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Hillsdale Answers Diversification Issue


TORONTO – With globalization making it harder for equity investors to benefit from diversifying their holdings geographically, a new market-neutral fund tries to offer a complementary alternative. In the past, investors could reasonably expect to protect their wealth by relying largely on a portfolio of Canadian, U.S., European and emerging-market equities, betting against all of these equity markets moving in unison.

However, increasingly this strategy falls short of the desired effect, reflecting the trend towards globalization in such areas as cross-border mergers and acquisitions activity, said Chris Guthrie, manager of the C$19 million Hillsdale Canadian Market Neutral Equity fund. To support this view, Guthrie points out that the performance of the Toronto Stock Exchange 300 composite index is 90% correlated with the U.S. Standard & Poor’s 500-stock index and 75% correlated with major European and Asian markets. “It is more and more difficult to put together a balanced portfolio – a non-correlated portfolio – using traditional asset classes,” the portfolio manager said. In response, Hillsdale Investment Management Inc. last week launched the Canadian Market Neutral fund, using C$19 million of seed capital from some institutional investors, to complement an investor’s existing porfolio.

The fund’s performance is neutral in that its performance doesn’t correlate with the TSE 300. In addition, the portfolio of long and short positions is structured to be “extremely negatively correlated,” Guthrie said. Shorting a stock involves making a bet that the price will fall. Going long means investing in a stock on the assumption that it will rise.

Seeks 20% Return In Good Year

The fund’s return depends on the manager’s ability to create a gap between the performance of the long and short positions. The fund should post a return about 5% in a bad year and perhaps 20% in a good year, regardless of what the TSE 300 does in any given year, Guthrie said. This means that, although the manager works to match certain factors to achieve neutrality, he also seeks spreads in other factors to generate returns. For instance, of the fund’s short holdings, the manager is currently paying on average a price-to-earnings multiple of 20 times, but on the long side the manager is paying an average multiple of 15 times. At the same time, the earnings of the companies the manager has shorted are falling on average about 60% annualized, while the profits of the fund’s long positions are growing about 45% annualized.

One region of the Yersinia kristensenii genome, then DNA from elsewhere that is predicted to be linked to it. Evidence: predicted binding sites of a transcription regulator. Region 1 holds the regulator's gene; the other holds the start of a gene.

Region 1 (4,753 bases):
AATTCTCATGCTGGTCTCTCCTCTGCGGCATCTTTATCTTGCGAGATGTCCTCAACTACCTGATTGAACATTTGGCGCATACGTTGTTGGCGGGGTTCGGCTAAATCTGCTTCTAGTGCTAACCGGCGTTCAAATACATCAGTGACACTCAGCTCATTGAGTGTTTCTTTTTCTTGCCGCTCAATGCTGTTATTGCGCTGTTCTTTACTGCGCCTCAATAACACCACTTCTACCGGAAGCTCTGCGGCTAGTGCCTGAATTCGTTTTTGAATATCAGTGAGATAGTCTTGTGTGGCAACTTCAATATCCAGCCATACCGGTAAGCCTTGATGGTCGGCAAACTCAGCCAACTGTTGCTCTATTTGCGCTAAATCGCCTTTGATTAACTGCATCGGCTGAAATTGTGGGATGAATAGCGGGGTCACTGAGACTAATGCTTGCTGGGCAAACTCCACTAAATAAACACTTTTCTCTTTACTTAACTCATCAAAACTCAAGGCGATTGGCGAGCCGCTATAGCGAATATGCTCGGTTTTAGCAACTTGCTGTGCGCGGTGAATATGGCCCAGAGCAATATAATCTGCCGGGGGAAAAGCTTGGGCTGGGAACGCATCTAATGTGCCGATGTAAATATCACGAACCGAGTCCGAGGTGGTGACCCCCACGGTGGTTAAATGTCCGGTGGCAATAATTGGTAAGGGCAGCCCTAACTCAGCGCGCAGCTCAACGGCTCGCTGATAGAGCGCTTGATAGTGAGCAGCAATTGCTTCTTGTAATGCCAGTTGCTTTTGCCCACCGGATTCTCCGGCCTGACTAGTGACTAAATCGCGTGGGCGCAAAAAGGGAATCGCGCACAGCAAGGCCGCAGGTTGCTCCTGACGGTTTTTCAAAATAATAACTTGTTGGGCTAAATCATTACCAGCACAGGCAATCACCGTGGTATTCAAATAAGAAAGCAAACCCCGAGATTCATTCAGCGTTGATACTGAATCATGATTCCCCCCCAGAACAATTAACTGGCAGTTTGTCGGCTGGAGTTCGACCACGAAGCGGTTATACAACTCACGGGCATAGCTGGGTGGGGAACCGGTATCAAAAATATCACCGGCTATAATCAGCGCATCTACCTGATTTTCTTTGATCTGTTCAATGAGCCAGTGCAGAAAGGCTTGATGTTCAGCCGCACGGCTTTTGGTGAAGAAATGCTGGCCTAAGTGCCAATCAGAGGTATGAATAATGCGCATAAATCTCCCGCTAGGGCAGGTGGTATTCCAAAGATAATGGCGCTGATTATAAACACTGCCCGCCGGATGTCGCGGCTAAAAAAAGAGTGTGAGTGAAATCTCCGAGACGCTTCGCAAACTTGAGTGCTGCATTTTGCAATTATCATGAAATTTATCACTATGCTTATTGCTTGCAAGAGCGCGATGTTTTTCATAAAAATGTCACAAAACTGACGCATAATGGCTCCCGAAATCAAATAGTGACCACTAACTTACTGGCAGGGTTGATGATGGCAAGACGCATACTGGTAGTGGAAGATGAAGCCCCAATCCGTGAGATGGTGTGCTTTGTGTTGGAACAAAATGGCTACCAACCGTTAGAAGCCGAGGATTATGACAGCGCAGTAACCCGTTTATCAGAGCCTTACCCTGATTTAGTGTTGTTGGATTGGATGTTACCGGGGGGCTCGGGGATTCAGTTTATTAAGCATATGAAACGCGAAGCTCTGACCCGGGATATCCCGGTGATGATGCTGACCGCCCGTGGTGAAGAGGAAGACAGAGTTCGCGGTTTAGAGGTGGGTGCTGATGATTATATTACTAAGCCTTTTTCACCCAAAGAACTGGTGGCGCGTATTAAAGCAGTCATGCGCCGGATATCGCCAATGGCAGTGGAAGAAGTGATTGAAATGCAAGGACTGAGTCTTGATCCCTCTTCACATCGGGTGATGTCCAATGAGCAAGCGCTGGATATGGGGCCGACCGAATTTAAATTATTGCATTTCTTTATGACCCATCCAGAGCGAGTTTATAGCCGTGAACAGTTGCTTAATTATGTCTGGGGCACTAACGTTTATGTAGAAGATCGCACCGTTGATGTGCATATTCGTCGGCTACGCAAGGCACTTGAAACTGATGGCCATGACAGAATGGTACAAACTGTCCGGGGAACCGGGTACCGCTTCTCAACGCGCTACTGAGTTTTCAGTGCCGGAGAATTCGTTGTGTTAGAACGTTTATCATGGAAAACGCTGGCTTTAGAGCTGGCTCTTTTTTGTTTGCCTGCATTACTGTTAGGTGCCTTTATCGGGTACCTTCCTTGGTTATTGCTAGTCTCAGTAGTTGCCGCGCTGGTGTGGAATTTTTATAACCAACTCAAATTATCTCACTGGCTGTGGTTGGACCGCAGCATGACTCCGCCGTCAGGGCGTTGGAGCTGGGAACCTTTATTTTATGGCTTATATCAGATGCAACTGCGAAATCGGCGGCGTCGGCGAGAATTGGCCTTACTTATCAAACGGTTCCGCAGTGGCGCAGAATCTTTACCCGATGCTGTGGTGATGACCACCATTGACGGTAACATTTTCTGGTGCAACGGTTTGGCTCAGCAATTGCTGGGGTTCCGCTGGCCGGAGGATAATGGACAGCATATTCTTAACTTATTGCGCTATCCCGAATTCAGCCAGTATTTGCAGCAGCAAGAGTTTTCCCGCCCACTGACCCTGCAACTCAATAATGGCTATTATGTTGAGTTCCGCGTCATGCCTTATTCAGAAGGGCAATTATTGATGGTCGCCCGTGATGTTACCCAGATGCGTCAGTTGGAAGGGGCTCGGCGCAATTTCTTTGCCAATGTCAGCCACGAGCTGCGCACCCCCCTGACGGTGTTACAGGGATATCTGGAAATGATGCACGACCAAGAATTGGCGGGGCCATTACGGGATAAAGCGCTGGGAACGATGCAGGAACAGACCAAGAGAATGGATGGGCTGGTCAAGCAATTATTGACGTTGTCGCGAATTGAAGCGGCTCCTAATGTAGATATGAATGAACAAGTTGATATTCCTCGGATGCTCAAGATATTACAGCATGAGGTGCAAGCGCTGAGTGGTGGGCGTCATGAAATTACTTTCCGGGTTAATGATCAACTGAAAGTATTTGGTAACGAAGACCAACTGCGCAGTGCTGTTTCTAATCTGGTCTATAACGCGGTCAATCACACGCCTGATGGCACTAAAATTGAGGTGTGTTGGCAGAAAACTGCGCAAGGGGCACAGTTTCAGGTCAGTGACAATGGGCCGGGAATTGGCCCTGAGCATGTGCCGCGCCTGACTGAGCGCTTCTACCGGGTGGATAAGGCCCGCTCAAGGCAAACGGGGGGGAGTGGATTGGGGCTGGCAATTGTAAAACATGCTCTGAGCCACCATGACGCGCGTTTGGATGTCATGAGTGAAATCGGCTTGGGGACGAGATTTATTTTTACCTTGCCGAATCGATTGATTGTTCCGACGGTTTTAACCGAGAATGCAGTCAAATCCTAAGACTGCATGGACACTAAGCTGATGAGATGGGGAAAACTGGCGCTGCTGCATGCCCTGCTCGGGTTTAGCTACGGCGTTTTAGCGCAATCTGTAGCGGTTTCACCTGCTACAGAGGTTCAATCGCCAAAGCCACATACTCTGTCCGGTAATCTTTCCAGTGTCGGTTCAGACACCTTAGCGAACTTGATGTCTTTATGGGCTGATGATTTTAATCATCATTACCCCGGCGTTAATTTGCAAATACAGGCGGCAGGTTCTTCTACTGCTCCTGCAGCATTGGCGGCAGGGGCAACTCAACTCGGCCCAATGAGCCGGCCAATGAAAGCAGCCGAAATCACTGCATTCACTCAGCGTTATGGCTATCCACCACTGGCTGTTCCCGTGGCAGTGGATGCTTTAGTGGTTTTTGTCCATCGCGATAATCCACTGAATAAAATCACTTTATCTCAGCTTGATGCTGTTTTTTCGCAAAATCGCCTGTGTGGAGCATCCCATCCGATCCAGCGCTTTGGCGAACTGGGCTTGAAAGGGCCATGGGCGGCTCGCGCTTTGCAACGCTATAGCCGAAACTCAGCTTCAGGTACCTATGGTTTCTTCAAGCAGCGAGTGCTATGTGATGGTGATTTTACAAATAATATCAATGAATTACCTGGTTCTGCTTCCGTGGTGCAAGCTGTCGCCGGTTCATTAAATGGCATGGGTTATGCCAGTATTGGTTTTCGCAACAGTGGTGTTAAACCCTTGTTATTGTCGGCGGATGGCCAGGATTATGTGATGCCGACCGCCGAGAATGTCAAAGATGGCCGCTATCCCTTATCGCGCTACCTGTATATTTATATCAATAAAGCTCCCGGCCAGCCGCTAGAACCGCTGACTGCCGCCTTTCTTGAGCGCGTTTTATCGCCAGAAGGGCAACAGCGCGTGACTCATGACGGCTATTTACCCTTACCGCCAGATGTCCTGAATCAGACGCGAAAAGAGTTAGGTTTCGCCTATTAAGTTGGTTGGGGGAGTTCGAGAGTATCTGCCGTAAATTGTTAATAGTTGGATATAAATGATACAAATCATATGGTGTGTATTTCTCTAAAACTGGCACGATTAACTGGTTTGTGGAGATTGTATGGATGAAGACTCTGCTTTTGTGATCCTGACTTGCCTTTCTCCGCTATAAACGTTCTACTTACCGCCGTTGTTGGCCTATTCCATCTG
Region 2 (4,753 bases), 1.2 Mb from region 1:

Under this scenario, the manager is expecting the average price-earnings multiple of the short positions to fall as the stock prices of the short positions decline, and the average price-earnings multiple of the long holdings should rise as the corresponding stock prices increase. “So hopefully, our longs go to 20 times earnings and our shorts (fall) to 15 times earnings and our fund has made 40%,” Guthrie said.

The manager uses quantitative analysts to review the fund weekly in order to make sure the fund’s neutrality and spread criteria reamin intact. Some of the fund’s long positions include Aur Resources Inc. (T.AUR), a mining company, gold company Placer Dome Inc. (PDG), PanCanadian Energy Corp. (PCX), an oil and gas producer, forest-products company West Fraser Timber Co. (T.WFT), Potash Corp. of Saskatchewan (POT), a fertilizer producer, and graphics chip manufacturer ATI Technologies Inc. (ATYT). The manager’s short positions include Falconbridge Ltd. (T.FL), Barrick Gold Corp. (ABX), Nexen Inc. (NXY), Domtar Inc. (DTC), Agrium Inc. (AGU) and Zarlink Semiconductor Inc. (ZL).

In addition to seeking neutrality, Guthrie also aims to fix the fund’s risk exposure to resemble that of bonds. To accomplish this goal, the fund has a reasonably large number of long and short holdings to avoid too much concentration. For example, the fund holds 40 long positions and 40 short positions.

In addition, the long and short holdings are diversified across a range of sectors. The fund also neutralizes, or matches on the short and long side, the fund’s exposure to value and growth stocks, dividend yields, capital structures and other “important risk-creating factors,” Guthrie said.

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